WASHINGTON • As nine candidates prepare to take their place today alongside Donald Trump for the first Republican presidential debate, a question looms: How does one deal with a rival for whom bombast is part of his DNA?
The real-estate tycoon turned White House contender is also the United States' most prolific political insult generator, imposing a sense of must-see-TV on the opening duel of the 2016 cycle.
He has blasted fellow Republican White House hopeful Jeb Bush as "weak", Senator Lindsey Graham as an "idiot", and former Texas governor Rick Perry as a buffoon who wears glasses "so people will think he's smart".
Despite or perhaps because of his outrageous promises and harsh invective since launching his campaign in June, the brash billionaire has snatched a wide poll lead.
Mr Trump has trumped many who have spent years meticulously preparing for this moment - writing memoirs or policy books, espousing causes, polishing their image and courting wealthy donors.
Should they now hit back at Mr Trump to get noticed, but at the risk of legitimising a man the Republican National Committee has begged to tone it down?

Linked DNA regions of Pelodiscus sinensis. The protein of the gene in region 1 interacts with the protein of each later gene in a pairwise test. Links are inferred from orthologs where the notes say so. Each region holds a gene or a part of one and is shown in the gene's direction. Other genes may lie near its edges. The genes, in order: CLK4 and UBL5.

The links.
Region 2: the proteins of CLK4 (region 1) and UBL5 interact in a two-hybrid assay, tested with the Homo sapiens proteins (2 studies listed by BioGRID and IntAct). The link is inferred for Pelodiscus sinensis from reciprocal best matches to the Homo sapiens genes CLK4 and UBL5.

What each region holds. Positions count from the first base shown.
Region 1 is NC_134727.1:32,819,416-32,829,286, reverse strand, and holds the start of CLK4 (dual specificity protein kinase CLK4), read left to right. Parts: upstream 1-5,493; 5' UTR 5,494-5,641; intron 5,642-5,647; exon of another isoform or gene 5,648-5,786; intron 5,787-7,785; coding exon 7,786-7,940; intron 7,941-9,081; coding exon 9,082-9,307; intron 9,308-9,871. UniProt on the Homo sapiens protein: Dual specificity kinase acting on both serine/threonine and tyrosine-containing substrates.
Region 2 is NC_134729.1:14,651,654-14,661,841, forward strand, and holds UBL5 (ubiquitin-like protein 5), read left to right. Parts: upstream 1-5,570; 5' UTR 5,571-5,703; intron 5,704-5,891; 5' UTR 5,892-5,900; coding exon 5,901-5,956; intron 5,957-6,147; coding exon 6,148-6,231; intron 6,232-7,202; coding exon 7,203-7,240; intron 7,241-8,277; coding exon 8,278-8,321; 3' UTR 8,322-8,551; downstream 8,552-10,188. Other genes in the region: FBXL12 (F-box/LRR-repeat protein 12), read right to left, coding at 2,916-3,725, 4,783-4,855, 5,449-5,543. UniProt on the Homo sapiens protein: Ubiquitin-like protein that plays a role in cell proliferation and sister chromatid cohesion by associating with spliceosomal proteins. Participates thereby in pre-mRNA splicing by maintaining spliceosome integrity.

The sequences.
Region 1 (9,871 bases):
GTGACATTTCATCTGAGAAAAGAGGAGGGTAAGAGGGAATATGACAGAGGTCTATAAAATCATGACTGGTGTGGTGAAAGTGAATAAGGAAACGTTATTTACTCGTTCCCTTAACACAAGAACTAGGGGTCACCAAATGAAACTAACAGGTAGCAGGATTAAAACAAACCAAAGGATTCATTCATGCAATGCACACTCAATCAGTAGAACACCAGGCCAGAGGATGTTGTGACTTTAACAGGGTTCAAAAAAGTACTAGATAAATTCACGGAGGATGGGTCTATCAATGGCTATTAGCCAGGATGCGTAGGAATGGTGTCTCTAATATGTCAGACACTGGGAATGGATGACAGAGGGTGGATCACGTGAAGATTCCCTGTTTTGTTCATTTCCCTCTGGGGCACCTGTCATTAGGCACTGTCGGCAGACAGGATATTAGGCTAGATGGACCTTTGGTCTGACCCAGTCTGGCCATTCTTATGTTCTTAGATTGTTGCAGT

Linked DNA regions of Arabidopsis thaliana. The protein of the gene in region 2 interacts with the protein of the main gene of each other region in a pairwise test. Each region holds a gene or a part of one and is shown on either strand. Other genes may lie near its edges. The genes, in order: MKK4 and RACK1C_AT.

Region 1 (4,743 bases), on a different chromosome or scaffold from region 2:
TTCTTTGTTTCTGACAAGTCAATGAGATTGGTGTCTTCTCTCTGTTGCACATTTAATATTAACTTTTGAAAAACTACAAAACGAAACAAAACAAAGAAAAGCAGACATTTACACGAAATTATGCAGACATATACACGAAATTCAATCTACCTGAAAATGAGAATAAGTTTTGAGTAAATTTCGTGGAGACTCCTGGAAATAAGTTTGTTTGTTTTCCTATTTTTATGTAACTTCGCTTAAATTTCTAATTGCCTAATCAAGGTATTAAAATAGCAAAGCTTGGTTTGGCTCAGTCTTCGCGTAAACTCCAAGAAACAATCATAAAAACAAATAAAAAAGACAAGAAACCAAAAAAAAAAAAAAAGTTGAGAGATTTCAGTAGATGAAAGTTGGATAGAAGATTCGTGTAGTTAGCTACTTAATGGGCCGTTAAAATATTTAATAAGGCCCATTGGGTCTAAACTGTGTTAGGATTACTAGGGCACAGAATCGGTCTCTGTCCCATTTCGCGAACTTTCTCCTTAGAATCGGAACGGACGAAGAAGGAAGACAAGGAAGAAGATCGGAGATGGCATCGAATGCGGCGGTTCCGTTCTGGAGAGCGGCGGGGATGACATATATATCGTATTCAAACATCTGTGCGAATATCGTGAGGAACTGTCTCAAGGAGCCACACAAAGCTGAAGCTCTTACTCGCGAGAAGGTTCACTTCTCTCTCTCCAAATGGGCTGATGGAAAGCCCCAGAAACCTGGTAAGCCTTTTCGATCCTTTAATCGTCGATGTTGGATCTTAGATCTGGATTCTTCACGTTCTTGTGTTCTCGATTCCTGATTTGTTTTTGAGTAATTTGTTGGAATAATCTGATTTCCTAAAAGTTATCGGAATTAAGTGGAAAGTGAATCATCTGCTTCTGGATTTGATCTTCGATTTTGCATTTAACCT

Ammunition abounds: Mr Trump had, in the past, supported abortion rights and universal health care - heresy for the Republican base - and had backed Democrats like Hillary Clinton.
But rivals would note that taking potshots at Mr Trump could trigger a response in kind.
Mr Bush quipped that he was reassured that retired neurosurgeon Ben Carson will participate in the debate because "before that thing's over we might just need a doctor".
Mr Graham insisted Mr Trump might make more sense to debate viewers if they were drunk.
Mr Carmine Gallo, a communications expert and author of Talk Like TED, offered some advice for those challenging Mr Trump: "Above all, you can't out-Trump Trump," he said. "Americans like their heroes to be authentic and you'll look like a phony if you try to match someone else's personality."
Mr Trump shines when he faces the cameras alone. It may be different when he shares the stage, allotted the same time as nine rivals.
And Mr Trump has dampened down his loose-cannon reputation, telling ABC News: "I'm not looking to attack them." He also downplayed his own performance, stressing: "I'm not a debater."
The biggest bombshell could come if Mr Trump goes against type, emerging as thoughtful, composed and not lobbing verbal grenades.